Pressure group says worse fears ‘vindicated’ as BHP releases lobbying review

Mining company sticks with trade bodies like US Chamber of Commerce and American Petroleum Institute

The Australasian Centre for Corporate Responsibility (ACCR) has dubbed BHP’s decision to remain a member of four trade organisations which are misaligned with the mining giant’s stated position on climate change as evidence of the miner’s “duplicity and weakness”.

The ACCR, an influential shareholder advocacy group, is the filer of two climate lobbying proposals at the Anglo-American giant which has led to two separate internal reviews into the climate and energy policy positions taken by trade associations in which BHP retains a membership.

The latest review, released yesterday, concluded that BHP had “material differences on climate and energy policies” with four trade organisations out of a total of 30. But the company said this was precisely the reason it should remain “active participants” as it was then able to “exert a positive influence on the industry as a whole”.

“The role of each member of an association is to articulate its view in a clear and constructive way, and to seek to influence the association through free and open debate,” it said.

According to BHP, membership also carries broader benefits “in areas including safety, health, workforce, community and economic policy”.

The four industry groups are the NSW Minerals Council, the US Chamber of Commerce (the Chamber), the Mining Association of Canada (MAC) and the American Petroleum Institute (API).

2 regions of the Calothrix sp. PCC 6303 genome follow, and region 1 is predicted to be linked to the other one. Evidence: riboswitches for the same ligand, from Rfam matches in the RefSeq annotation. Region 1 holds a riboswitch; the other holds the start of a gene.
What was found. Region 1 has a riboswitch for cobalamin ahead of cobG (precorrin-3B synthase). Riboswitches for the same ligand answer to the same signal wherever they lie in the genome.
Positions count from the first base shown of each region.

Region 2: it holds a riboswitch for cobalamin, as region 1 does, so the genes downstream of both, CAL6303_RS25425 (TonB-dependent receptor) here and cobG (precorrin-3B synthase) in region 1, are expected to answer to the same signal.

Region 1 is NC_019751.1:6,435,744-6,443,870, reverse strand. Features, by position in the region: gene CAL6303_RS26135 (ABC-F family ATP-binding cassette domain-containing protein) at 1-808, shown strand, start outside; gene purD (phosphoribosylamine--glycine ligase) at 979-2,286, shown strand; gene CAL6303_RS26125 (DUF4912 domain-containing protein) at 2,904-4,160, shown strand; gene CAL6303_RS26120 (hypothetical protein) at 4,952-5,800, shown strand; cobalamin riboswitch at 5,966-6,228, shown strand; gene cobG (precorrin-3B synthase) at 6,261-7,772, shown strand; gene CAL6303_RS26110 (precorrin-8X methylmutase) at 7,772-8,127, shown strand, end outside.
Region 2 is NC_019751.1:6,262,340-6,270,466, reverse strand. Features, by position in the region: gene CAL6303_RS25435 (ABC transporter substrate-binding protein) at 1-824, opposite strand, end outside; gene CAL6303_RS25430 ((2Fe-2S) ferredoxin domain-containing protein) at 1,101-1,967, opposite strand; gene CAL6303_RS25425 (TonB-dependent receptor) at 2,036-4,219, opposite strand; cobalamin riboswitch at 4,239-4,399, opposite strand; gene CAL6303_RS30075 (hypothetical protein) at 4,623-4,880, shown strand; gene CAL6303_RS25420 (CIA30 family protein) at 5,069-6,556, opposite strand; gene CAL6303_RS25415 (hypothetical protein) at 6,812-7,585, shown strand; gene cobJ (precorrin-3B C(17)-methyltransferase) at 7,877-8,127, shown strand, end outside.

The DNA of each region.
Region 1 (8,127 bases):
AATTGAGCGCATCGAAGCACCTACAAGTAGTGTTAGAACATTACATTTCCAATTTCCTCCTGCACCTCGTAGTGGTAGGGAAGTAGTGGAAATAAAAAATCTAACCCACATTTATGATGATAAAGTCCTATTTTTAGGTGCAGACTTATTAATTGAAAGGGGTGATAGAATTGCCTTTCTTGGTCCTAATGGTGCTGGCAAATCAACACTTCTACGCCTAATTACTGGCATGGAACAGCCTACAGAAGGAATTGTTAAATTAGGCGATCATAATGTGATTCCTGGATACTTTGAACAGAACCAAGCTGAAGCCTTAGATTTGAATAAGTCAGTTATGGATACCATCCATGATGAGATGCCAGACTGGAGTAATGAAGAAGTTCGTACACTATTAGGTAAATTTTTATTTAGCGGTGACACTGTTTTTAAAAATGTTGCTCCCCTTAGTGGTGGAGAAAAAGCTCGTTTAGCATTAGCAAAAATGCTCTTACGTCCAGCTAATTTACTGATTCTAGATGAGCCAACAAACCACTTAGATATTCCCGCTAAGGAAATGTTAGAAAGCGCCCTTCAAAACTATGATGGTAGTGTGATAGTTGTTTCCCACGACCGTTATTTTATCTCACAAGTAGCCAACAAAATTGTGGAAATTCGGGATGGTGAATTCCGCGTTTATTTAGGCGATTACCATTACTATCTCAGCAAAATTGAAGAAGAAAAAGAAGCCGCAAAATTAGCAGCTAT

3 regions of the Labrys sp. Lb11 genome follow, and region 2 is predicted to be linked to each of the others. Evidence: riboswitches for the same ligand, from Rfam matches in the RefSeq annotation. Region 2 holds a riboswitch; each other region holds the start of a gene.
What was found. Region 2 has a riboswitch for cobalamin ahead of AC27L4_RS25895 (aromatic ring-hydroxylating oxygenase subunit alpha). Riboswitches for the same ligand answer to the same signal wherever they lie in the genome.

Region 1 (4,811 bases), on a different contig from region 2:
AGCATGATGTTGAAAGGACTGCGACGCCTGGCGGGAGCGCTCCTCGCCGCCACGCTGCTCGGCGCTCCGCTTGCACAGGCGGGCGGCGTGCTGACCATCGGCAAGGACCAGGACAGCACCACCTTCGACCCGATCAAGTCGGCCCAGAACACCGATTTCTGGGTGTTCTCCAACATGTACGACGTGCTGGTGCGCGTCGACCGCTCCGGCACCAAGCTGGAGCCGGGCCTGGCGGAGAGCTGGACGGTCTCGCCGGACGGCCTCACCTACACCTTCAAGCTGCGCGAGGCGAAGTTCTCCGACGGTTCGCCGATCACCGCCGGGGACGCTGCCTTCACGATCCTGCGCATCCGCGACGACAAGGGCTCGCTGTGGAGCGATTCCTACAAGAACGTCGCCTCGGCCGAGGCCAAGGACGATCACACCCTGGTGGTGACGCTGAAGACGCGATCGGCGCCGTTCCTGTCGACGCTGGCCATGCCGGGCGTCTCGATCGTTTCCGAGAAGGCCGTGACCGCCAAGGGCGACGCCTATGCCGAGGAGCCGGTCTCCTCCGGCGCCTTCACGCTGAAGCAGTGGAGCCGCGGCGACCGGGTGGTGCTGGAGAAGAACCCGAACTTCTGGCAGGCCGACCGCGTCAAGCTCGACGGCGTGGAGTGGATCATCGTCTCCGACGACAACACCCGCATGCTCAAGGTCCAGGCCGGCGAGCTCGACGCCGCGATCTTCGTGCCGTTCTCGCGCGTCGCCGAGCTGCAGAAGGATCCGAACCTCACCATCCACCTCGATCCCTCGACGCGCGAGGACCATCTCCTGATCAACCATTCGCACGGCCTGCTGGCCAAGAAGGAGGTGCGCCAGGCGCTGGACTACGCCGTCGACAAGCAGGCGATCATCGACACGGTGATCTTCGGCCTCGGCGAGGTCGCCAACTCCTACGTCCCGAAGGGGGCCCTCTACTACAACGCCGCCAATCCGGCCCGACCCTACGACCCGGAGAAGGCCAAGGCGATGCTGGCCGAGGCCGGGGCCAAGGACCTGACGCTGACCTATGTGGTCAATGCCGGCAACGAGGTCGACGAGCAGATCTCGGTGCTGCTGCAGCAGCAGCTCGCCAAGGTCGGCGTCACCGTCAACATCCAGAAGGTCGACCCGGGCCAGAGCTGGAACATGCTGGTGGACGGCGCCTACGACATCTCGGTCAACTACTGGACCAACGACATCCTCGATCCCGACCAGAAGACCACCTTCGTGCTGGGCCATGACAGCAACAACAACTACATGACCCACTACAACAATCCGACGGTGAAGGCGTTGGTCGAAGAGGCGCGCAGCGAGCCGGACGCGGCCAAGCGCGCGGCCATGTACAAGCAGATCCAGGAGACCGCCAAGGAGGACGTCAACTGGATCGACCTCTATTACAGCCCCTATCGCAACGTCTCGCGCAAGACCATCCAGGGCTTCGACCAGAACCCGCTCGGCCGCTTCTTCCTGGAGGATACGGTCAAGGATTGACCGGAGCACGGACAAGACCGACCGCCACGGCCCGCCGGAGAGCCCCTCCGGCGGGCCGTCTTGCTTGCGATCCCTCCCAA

"The investors who backed BHP’s board now look foolish and weak, in the midst of a catastrophic climate-related bushfire crisis in Australia" – ACCR’s Dan Gocher.

Dan Gocher, ACCR’s Director of Climate & Environment, said: “This report is a vindication of BHP shareholders’ concerns in the worst way possible. BHP has asked shareholders to hold fire until the end of the year, and then released an impotent review in which the company refuses to bring any of its industry groups to heel.

“The investors who backed BHP’s board now look foolish and weak, in the midst of a catastrophic climate-related bushfire crisis in Australia.”

While a majority of investors backed BHP management on a resolution submitted by ACCR earlier this year, its nearly 30% support from investors was significantly more than the 10% shareholder support for the ACCR’s first resolution.

The company has said that it will reassess its membership of the Chamber, MAC and the API by end-August next year, and that of the NSW Minerals Council by end-April.

The first review into BHP’s lobbying links took place in 2017 and resulted in the miner withdrawing from the World Coal Organisation.